"Changing Lanes" manages to be a very entertaining and effective morality tale in which some of the character's actions might seem a bit far-fetched to the audience (think loosening the bolts off somebody's tire rim) but at the same time, others won't feel too different to the decisions we often get to make but which we don't always recognize at the moment as life changing. The simple choice of adding another signed page to a copy of the much discussed "file," an incomplete copy of the Maguffin, proves how thin the line between good sense and perdition can be.
The film asks us to question if there can ever be a better way to defend those types of actions other than with reasoning similar to: "nobody will get hurt," after all, in the grand scheme of things, how much can this world be affected by Banek receiving his father-in-law's hand-me-down yatch? We see him beginning to master the art of lying to himself: "we'll, he did sign it" is his reply to whether his client was mentally aware of what exactly he was doing when providing his law-firm total control over his fortune; later on we hear his father-in-law/boss give a much better (and more prepared) answer on the same subject: "at the end of the day, I think I do more good than harm." The movie does a great job of showing us how, once the line is crossed, people can only get better at fooling themselves with time.
Unfortunately, it is in the film's final scenes where I did find some unconvincing moments. Even though the Banek character gets the upper hand over his bosses and is able to force them to return what they wrongfully took, after getting to know his shark of a father-in-law throughout the picture, it seems unlikely to me that he would agree to return a dime without kicking and screaming, much less agreeing to do so while smiling. I also have my doubts Gipson's wife could be convinced by a total stranger to change her mind about her husband but at the end, these are both minor quibbles and "Changing Lanes" does end the best way it possibly could.
Was there a concrete reason for setting the movie on Good Friday? Even without taking under account the evident, constant battle between both characters' "little angels and demons," there are indeed several religious images throughout "Changing Lanes" and my guess is that Michell tried to make a not so subtle parallel between both characters escalating wrong-doings and Christ's dying for our transgressions, not unlike the ones depicted here, only for them to end the film by actually achieving a redemption of sorts similar to Christ's resurrection, which for both characters in the film seemed so elusive throughout this day, even in moments such as the one when the movie manages to casually place the character played by Affleck (a non-Catholic, I think) inside a confessional with a priest, no less. Additionally, and this might be stretching the point a bit, each character is shown to have a guardian angel of sorts and even though the William Hurt and Toni Collette characters are clearly the soundest thinkers in the movie, the latter's advice will be corrupted by her own affection for Banek, with disastrous results.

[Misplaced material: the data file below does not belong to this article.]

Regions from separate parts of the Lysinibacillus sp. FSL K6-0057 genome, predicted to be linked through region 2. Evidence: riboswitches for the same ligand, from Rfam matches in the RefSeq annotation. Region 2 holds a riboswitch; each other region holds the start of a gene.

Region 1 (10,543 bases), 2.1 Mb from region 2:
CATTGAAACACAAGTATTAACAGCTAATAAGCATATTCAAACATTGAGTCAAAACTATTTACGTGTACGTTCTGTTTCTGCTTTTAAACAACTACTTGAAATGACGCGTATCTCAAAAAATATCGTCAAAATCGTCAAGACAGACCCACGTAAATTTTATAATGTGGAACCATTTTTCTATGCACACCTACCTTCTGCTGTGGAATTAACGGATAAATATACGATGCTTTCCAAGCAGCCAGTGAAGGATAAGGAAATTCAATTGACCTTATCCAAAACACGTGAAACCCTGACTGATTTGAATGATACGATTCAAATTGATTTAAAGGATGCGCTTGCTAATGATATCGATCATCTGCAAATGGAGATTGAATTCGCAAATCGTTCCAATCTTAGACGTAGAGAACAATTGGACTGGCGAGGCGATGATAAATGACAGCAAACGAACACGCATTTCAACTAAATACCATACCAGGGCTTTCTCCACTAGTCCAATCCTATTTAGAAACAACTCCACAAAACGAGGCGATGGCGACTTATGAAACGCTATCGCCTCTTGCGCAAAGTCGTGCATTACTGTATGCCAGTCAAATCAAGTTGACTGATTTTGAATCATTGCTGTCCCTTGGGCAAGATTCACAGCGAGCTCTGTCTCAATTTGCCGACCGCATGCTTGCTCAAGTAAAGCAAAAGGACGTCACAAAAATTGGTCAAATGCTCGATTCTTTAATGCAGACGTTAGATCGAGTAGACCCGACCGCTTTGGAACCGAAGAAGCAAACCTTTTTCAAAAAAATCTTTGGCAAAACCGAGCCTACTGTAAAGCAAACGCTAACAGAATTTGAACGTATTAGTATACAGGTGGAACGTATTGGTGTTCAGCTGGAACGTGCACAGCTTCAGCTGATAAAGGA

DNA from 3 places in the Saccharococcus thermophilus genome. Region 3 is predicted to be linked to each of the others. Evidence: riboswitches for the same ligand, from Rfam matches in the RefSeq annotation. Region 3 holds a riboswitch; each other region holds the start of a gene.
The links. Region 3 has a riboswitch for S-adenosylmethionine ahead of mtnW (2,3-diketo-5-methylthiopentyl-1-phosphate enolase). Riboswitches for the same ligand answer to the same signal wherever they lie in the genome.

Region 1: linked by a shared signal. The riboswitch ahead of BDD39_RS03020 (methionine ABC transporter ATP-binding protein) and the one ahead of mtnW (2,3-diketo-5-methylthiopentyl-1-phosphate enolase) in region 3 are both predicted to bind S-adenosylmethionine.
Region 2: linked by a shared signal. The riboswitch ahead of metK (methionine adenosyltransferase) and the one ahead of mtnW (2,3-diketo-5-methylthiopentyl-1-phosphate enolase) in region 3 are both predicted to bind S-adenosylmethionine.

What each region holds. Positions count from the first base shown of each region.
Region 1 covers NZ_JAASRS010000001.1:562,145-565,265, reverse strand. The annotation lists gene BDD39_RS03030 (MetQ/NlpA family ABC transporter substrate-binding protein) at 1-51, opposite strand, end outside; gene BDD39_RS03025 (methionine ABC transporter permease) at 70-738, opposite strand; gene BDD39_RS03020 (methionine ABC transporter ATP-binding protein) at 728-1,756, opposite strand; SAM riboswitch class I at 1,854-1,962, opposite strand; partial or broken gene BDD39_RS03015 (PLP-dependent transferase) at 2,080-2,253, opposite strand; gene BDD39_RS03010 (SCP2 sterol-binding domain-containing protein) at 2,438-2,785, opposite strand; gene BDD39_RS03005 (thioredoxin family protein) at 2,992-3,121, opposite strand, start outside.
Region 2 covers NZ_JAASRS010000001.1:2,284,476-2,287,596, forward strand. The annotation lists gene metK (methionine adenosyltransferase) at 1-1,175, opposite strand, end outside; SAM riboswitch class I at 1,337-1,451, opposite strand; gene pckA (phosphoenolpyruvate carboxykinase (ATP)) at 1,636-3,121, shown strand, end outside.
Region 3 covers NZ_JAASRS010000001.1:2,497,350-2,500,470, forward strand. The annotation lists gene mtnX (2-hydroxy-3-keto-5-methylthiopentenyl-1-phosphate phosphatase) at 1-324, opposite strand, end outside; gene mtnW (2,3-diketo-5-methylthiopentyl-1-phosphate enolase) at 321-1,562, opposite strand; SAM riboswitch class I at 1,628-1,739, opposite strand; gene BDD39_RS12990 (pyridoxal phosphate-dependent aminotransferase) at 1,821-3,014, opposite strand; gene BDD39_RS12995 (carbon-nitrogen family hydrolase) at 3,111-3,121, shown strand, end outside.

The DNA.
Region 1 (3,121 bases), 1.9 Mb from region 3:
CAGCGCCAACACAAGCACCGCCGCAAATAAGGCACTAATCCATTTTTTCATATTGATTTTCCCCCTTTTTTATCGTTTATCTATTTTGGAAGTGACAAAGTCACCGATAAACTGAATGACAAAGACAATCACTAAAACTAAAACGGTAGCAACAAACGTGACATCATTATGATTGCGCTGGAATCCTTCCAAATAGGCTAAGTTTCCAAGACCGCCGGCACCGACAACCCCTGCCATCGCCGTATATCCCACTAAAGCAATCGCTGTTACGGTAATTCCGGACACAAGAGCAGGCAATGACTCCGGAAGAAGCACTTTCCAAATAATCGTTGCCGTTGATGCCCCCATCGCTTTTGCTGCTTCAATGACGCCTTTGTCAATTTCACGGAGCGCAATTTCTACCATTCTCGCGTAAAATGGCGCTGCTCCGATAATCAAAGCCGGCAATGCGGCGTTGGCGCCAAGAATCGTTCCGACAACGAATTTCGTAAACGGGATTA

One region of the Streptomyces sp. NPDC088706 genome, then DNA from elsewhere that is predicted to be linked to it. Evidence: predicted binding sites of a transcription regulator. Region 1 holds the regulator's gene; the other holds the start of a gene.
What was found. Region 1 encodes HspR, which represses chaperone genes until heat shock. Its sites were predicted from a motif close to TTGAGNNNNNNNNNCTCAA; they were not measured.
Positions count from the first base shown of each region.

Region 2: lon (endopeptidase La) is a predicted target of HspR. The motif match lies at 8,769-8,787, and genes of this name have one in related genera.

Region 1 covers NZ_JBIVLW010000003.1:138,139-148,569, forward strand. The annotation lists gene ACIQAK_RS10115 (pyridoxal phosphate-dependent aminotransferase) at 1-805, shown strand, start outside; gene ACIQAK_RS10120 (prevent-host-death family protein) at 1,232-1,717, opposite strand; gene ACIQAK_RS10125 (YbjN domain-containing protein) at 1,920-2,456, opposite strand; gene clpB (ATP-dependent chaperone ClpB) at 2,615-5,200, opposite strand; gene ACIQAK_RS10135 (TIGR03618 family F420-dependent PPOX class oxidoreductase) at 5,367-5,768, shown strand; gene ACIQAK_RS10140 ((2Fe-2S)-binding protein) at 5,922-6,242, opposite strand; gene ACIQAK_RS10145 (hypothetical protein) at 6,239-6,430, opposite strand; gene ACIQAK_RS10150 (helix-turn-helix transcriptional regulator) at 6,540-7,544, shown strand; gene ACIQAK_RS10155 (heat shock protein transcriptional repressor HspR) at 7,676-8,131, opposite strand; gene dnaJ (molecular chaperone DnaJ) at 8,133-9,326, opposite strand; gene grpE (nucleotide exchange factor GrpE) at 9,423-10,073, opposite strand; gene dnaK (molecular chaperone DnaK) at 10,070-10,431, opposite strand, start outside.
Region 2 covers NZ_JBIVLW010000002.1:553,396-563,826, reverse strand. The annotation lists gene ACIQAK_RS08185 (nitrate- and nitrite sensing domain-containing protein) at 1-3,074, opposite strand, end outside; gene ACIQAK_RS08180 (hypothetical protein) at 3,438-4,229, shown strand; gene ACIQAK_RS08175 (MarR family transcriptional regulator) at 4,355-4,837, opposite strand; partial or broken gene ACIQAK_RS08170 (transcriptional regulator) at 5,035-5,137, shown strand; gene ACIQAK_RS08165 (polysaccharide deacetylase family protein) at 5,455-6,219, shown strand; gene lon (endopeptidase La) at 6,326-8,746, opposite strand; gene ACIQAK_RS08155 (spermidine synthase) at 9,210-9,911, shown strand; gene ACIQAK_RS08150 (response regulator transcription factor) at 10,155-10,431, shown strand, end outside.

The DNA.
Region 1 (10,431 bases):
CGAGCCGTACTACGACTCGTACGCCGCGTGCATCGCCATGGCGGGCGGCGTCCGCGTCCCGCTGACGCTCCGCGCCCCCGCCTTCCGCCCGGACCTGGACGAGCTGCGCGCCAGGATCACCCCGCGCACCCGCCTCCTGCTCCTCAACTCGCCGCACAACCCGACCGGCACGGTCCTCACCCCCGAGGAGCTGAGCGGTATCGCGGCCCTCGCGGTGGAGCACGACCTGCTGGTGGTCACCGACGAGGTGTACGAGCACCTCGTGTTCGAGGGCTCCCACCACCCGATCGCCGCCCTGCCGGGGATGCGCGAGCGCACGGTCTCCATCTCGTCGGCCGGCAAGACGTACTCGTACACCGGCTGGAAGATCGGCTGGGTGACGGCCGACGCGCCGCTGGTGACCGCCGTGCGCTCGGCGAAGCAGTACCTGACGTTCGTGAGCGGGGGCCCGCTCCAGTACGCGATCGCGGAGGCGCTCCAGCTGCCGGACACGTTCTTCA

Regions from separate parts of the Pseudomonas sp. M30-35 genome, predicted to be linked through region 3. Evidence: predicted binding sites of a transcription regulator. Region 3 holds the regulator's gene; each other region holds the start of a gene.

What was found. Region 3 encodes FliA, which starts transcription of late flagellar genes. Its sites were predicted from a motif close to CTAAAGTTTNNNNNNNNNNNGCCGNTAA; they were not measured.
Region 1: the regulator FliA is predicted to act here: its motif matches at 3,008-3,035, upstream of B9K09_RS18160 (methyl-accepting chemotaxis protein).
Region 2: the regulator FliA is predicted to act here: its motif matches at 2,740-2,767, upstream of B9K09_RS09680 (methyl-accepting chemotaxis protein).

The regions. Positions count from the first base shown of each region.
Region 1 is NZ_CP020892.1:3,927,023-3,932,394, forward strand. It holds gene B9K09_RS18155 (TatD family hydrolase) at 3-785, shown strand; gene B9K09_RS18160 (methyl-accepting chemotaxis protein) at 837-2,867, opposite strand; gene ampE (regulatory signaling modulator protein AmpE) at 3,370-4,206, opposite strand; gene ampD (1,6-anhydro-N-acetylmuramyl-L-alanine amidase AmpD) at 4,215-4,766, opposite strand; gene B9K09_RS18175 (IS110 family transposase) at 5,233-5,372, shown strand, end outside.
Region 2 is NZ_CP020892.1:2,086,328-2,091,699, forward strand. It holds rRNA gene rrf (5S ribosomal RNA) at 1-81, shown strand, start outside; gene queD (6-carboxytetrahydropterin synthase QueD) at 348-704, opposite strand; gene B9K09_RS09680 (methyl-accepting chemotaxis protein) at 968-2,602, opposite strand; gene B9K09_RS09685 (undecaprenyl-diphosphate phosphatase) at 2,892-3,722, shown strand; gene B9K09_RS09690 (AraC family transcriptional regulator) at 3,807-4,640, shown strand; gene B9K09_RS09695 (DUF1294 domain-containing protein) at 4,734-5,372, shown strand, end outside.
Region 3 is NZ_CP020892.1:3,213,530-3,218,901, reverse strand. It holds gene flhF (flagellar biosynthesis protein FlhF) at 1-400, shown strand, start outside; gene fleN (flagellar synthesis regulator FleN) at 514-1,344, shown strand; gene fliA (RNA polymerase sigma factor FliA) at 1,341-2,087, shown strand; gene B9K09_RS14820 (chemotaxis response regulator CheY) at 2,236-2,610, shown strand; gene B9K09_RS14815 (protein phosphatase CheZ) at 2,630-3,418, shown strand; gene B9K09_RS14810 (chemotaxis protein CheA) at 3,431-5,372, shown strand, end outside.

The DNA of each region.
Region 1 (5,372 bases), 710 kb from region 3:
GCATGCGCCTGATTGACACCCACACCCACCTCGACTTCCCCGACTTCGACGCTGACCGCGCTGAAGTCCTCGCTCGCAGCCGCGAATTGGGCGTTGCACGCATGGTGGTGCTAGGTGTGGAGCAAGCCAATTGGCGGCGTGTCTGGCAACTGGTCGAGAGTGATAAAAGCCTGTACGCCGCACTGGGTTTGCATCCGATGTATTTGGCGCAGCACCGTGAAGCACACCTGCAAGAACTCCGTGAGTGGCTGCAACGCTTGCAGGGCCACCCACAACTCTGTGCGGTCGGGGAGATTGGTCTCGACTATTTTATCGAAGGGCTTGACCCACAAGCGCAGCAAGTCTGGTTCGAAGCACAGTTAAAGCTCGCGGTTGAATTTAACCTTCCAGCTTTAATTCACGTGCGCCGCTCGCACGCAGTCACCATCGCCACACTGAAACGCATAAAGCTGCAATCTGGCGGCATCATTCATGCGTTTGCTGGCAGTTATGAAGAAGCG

This is most likely Affleck's best film performance and one on which you could have predicted a long, successful acting career, unfortunately "Changing Lanes" was soon followed by "Daredevil," "Gigli," "Paycheck" and "Surviving Christmas" all of which many people panned but few actually saw and which proved Hollywood is not the most forgiving of places, one on which you can make all the bad movies you want, as long as they make money. I must admit even I had to take some grief myself for selecting this film for review: "you are going to waste a review about a film from the 'Pearl Harbor' and 'Armageddon' guy" a friend recently told me; I can't claim to even have seen any of the films from the first group (and would much rather have missed the two others) but what I know for sure is that in 2002 Ben Affleck managed to be seen in at least one remarkably good film which has absolutely nothing to do with those other throughout his career. Who knows? Maybe it was for the best that his career faltered from all these would-be-blockbusters as its recent resurrection seems to be coming from much more smaller, personal, quality choices.
During Ebertfest I was able to mention to one of the writer of "Changing Lanes," Michael Tolkin, how the movie is used in the business school I attended here in Mexico as a practical tool for analyzing ethical decisions in the workplace; he was rather surprised that it is used elsewhere but in those law schools in the US that he was already aware of, perhaps because the characters he created here are indeed lawyers. He shouldn't have been I think; the moral teachings of "Changing Lanes" are truly universal.
Scout Tafoya's video essay series "The Unloved" reconsiders "Tron: Legacy."
Chaz recalls how much Roger loved the Oscars.
Scott Jordan Harris argues that disabled characters should not be played by able-bodied actors.
Chaz writes to Roger about attending the Oscars without him.